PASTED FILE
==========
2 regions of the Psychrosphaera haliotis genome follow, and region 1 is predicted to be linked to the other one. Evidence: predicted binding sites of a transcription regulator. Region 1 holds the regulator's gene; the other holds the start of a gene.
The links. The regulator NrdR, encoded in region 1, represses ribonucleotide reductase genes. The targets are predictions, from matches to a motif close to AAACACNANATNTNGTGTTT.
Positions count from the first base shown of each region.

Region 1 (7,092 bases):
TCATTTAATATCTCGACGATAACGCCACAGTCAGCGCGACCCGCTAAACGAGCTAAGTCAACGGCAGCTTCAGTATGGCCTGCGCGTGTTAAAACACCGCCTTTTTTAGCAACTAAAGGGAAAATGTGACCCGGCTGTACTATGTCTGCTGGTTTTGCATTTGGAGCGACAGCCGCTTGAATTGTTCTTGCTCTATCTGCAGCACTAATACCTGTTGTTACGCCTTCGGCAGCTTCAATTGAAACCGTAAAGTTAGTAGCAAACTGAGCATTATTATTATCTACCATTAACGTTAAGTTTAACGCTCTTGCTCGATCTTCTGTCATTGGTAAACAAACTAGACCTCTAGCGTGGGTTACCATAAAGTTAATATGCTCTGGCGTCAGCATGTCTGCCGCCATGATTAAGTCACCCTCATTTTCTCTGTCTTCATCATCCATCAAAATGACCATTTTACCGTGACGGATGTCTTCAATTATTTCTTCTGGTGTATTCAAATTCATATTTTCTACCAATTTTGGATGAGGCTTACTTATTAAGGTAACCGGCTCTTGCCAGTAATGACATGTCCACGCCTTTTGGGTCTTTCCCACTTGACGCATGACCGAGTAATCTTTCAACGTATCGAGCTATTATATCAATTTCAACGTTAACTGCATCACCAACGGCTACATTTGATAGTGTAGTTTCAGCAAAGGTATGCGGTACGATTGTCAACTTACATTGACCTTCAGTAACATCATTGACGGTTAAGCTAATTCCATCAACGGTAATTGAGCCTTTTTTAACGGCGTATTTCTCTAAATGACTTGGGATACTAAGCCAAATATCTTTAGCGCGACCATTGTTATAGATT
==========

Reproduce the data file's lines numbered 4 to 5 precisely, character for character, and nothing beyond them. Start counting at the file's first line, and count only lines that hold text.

Region 1 (7,092 bases):
TCATTTAATATCTCGACGATAACGCCACAGTCAGCGCGACCCGCTAAACGAGCTAAGTCAACGGCAGCTTCAGTATGGCCTGCGCGTGTTAAAACACCGCCTTTTTTAGCAACTAAAGGGAAAATGTGACCCGGCTGTACTATGTCTGCTGGTTTTGCATTTGGAGCGACAGCCGCTTGAATTGTTCTTGCTCTATCTGCAGCACTAATACCTGTTGTTACGCCTTCGGCAGCTTCAATTGAAACCGTAAAGTTAGTAGCAAACTGAGCATTATTATTATCTACCATTAACGTTAAGTTTAACGCTCTTGCTCGATCTTCTGTCATTGGTAAACAAACTAGACCTCTAGCGTGGGTTACCATAAAGTTAATATGCTCTGGCGTCAGCATGTCTGCCGCCATGATTAAGTCACCCTCATTTTCTCTGTCTTCATCATCCATCAAAATGACCATTTTACCGTGACGGATGTCTTCAATTATTTCTTCTGGTGTATTCAAATTCATATTTTCTACCAATTTTGGATGAGGCTTACTTATTAAGGTAACCGGCTCTTGCCAGTAATGACATGTCCACGCCTTTTGGGTCTTTCCCACTTGACGCATGACCGAGTAATCTTTCAACGTATCGAGCTATTATATCAATTTCAACGTTAACTGCATCACCAACGGCTACATTTGATAGTGTAGTTTCAGCAAAGGTATGCGGTACGATTGTCAACTTACATTGACCTTCAGTAACATCATTGACGGTTAAGCTAATTCCATCAACGGTAATTGAGCCTTTTTTAACGGCGTATTTCTCTAAATGACTTGGGATACTAAGCCAAATATCTTTAGCGCGACCATTGTTATAGATT